Broken Hearts

Story:

Patient is a 64 year-old male with a history of hypertension and hyperlipidemia presenting with 3 hours of chest pain. He received 325 mg of aspirin and 2 nitroglycerine tablets en route with EMS with moderate improvement. His EKG is below:

On this initial EKG, the following are visualized:

This EKG demonstrates sinus rhythm with a prolonged PR interval (normal PR intervals are 0.12-0.2 milliseconds). The QRS complexes are narrow, with Q waves present in leads V1-V2. There are Q waves present in leads V1-V2. The T waves are large in comparison to the QRS. A normal T wave should be approximately half the size of the QRS. In this patient the T waves, especially in the anterior leads, are twice the size of the QRS. The ST segments in both V1 and V2 are elevated, to 1.5mm and 2mm respectively. Although there is beat-to-beat variability, There may be depressions in leads II, V5, and V6.

Discussion:

Is this an ischemic EKG? There are several signs here that the patient is having an ischemic cardiac event:

Q waves: If not involved in a conduction abnormality (such as partial or complete bundle branch block) or strain pattern, Q waves generally indicate that a patient has had or is having ischemia within a geographic distribution. Q waves can develop as early as 1-2 hours after the onset of symptoms although sometimes take 12-24 hours to appear. Unlike other EKG signs of ischemia, Q waves are persistent changes that mark old ischemia and subsequent scar tissue. Q waves reliably predict areas of previous infarct or scar tissue 100% of the time.

ST segments: The ST segments are elevated in leads V1 and V2. By AHA guidelines, ST segment elevation threshold for ST-elevation myocardial infarction are as follows:

Men > 40 years: 2mm in leads V2, V3. 1mm in all others.

Men < 40 years: 2.5mm in leads V2, V3. 1mm in all others.

Women: 1.5mm in leads V2, V3. 1mm in all others.

Using these criteria for ST elevation myocardial infarction, the patient meets threshold criteria in lead V1 and is borderline in V2. The upsloping morphology of the ST segment in lead V2 is reassuring, as ischemic ST segments tend to be more planar or convex. The differential for sub-millimeter ST segment elevation includes acute myocardial ischemia as well as pericarditis, benign early repolarization, left ventricular aneurysm, bundle branch block, and vasospasm.

T waves: In a normal EKG, T waves should be no larger than approximately 1/2 the QRS segment. In this patient, the T waves are nearly double in lead V2. Hyperacute T waves caused by ischemia usually present for only 5 to 30 minutes after the onset of the infarction and then resolve. The differential for hyperacute T waves includes hyperkalemia, which is more likely to cause diffuse T waves.

Story, continued:

This EKG was read as normal, likely benign early repolarization accounting for the ST elevation in the anterior leads. The patient's initial troponin was 0.04 and he was started on heparin for a presumed non ST-elevation MI. His subsequent troponin 2 hours later was 40. The EKG at that time is as shown:

As you can see here, the patient has had progression of his Q waves with deep Q waves present in leads V1-V3. The apparent hyperacute T waves noted previously have resolved, and the patient continues to have ST elevations of approximately 2 mm in both leads V2 and V3. The patient was taken emergently to the cath lab where he was found to have a 95% occlusion of the very proximal LAD.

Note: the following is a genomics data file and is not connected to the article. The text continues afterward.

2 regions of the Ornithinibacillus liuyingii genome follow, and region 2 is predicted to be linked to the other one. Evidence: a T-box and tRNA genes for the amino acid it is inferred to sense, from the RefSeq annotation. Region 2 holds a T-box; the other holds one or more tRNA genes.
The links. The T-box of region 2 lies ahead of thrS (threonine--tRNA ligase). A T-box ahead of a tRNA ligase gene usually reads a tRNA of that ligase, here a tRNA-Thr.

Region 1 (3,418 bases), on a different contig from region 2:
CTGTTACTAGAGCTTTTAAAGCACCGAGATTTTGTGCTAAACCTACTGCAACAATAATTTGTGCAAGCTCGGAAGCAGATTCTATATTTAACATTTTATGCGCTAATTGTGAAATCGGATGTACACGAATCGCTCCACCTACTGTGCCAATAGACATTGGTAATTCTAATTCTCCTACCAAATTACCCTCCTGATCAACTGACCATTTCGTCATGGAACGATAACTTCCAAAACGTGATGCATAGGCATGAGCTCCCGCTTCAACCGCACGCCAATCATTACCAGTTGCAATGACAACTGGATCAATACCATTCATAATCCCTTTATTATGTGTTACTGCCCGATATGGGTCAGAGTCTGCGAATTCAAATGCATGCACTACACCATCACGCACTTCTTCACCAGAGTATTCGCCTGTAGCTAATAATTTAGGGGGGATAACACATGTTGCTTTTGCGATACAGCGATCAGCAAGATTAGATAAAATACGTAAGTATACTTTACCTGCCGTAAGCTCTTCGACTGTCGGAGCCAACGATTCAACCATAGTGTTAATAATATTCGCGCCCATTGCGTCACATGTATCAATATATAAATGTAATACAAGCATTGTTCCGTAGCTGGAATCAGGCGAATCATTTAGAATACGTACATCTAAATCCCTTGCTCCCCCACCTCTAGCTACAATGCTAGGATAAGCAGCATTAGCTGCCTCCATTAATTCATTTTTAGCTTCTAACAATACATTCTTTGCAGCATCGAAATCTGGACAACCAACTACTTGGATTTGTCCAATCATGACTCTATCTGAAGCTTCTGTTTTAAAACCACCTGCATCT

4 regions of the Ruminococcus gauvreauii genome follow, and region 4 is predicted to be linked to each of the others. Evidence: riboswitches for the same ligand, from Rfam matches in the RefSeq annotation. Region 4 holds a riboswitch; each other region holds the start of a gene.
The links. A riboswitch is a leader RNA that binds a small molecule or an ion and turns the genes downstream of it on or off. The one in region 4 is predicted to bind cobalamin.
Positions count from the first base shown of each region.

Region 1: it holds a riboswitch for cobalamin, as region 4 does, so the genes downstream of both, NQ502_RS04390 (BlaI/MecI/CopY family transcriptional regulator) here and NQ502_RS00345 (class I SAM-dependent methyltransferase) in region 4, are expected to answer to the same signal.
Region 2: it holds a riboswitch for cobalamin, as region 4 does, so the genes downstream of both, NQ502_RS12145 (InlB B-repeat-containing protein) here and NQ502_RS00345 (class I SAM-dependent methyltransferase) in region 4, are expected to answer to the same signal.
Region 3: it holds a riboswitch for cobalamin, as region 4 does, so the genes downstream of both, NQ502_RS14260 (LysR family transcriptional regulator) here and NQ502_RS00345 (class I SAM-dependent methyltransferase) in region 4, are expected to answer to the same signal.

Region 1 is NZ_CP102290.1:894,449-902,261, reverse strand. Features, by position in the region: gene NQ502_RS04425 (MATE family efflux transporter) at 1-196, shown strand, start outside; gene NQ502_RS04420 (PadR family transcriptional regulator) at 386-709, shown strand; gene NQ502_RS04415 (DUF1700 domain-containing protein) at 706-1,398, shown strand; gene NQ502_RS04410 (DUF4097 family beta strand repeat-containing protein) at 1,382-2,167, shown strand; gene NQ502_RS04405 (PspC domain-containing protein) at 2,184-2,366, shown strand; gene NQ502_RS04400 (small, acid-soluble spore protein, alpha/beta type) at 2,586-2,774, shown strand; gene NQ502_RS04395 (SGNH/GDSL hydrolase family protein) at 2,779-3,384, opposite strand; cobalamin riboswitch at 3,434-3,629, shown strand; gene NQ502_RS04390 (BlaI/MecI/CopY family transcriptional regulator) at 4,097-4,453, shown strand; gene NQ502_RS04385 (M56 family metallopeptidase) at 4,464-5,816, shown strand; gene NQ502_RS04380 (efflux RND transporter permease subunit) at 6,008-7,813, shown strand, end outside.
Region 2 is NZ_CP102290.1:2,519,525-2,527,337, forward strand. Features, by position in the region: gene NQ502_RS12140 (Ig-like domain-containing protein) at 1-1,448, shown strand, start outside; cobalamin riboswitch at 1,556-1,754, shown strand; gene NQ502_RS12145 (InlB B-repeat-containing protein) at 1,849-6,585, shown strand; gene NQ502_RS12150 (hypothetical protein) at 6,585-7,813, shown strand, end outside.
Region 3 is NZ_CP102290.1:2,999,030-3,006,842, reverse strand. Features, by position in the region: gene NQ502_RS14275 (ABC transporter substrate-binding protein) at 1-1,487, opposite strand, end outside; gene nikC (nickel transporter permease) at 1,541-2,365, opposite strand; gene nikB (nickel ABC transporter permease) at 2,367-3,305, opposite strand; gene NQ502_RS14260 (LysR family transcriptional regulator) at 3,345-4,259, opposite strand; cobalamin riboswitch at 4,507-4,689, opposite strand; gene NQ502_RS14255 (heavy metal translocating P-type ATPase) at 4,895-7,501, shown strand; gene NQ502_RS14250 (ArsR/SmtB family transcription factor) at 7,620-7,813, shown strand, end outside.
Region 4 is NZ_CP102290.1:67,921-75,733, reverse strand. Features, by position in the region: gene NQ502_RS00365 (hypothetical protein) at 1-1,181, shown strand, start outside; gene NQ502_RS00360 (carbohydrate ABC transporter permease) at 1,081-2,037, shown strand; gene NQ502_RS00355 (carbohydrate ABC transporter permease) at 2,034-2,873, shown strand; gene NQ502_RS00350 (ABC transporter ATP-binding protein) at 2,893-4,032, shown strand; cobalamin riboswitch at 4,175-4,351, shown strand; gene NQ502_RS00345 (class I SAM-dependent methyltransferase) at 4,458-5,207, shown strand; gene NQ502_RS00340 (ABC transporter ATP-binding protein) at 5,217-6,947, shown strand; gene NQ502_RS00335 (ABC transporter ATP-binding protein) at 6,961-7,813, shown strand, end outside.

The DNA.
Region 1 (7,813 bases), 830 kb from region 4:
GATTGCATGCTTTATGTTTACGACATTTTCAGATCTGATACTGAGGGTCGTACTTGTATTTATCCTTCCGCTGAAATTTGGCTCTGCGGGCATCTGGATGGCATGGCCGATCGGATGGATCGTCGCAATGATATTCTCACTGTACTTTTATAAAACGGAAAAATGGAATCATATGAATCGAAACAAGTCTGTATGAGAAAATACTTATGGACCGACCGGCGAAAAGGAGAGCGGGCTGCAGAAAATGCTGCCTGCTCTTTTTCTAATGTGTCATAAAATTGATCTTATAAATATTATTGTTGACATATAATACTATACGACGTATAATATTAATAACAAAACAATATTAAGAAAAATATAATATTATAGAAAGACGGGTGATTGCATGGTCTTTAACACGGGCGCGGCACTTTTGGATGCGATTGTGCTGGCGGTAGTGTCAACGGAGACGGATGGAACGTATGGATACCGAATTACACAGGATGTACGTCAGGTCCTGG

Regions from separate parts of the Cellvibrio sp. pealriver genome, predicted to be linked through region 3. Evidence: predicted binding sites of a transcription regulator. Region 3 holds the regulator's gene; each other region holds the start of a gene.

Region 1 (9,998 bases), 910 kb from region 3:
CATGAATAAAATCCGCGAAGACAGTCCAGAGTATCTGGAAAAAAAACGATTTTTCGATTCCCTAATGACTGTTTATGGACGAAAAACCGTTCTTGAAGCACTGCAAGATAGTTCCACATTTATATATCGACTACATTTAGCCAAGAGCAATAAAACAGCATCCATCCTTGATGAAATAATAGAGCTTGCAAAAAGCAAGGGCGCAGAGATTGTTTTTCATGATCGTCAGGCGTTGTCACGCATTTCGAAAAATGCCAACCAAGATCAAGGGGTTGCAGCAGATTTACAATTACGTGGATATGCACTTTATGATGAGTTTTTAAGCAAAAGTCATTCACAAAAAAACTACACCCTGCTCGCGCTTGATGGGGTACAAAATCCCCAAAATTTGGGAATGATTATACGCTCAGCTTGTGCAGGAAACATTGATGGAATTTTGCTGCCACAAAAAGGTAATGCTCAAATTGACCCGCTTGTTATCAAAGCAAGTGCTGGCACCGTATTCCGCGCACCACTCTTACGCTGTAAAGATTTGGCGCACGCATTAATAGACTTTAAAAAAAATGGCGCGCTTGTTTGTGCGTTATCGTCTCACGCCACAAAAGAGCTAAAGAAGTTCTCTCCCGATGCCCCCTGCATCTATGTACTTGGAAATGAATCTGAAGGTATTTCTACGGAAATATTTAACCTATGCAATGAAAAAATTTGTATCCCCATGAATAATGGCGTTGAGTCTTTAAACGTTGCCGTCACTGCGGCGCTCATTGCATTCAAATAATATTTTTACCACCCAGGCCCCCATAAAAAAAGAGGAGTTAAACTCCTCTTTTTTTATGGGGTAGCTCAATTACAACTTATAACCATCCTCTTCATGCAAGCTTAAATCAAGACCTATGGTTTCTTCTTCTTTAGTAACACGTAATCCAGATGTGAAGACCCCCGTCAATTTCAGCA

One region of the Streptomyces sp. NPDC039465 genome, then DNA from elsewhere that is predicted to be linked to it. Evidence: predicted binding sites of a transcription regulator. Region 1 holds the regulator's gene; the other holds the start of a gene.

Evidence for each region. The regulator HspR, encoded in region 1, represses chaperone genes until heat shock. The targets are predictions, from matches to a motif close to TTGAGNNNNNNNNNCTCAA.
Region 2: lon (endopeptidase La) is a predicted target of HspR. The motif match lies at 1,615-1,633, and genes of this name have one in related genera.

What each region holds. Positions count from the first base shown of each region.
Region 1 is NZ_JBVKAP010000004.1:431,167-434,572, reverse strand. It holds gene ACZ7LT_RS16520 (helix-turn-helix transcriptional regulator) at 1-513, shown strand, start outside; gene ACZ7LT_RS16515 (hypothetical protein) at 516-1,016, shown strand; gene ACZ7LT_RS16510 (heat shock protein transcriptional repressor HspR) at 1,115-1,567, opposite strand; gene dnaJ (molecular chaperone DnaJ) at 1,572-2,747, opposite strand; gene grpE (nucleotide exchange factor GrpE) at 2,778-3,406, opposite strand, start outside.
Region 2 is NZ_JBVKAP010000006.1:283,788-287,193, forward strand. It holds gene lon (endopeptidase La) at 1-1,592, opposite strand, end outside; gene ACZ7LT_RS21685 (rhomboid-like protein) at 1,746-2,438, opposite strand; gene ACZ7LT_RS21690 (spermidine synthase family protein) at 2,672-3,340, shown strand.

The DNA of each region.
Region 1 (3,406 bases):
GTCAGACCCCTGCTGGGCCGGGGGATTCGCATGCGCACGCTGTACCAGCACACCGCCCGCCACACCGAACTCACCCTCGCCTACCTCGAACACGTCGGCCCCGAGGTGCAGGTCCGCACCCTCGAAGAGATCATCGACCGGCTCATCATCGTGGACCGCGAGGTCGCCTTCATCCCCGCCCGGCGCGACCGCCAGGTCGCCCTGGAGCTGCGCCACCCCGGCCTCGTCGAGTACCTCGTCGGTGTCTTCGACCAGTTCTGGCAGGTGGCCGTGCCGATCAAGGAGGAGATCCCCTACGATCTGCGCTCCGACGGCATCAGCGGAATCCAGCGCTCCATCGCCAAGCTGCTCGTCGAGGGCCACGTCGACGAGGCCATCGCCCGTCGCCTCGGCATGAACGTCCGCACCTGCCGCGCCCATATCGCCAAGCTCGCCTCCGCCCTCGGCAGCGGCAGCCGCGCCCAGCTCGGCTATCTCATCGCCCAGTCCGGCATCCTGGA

Upon chart review, the patient's EKG taken en route was found buried within other documentation and showed the following strip:

Visible here are several signs of ischemia, including Q waves in leads V1-V3, hyperacute T waves in leads V2-V5, and impressive and obvious reciprocal depressions with T wave inversions in leads III and aVF. Taken in combination with the presenting EKG, these EKGs are highly concerning for evolving ischemia and active early infarct.

Discussion:

1. If the chest pain has resolved or improved, an EKG from the time of greatest pain can be diagnostic.

2. If the T waves is greater than half the QRS, it is hyperacute and indicative of ischemia or hyperkalemia.

3. Hyperacute T waves require rapid, serial EKGs.

References:

Birnbaum Y, et al. Common pitfalls in the interpretation of electrocardiograms from patients with acute coronary syndromes with narrow QRS: a consensus reportJ Electrocardiol, 45 (2012), pp. 463–475

Brady WJ, Morris F. Acute Myocardial Infarction, Part 1. BMJ. 2002 Apr 6; 324(7341): 831–834.

Hollander JE, Diercks DB. Acute Coronary Syndromes: Acute Myocardial Infarction and Unstable Angina.

Levis JT. ECG Diagnosis: Hyperacute T Waves. Perm J. 2015 Summer; 19(3): 79.

Rautaharju PM et al. AHA/ACCF/HRS recommendations for the standardization and interpretation of the electrocardiogram: part IV: the ST segment, T and U waves, and the QT interval: a scientific statement from the American Heart Association Electrocardiography and Arrhythmias Committee, Council on Clinical Cardiology; the American College of Cardiology Foundation; and the Heart Rhythm Society: endorsed by the International Society for Computerized Electrocardiology. Circulation. 2009 Mar 17;119(10):e241-50.

Rovai D1, Di Bella G, Rossi G, Lombardi M, Aquaro GD, L'Abbate A, Pingitore A. Q-wave prediction of myocardial infarct location, size and transmural extent at magnetic resonance imaging. Coron Artery Dis. 2007 Aug;18(5):381-9.

Note: Like all the cases on silveriolining, details of this case have been modified and do not accurately or specifically reflect a real patient or real clinical outcome.


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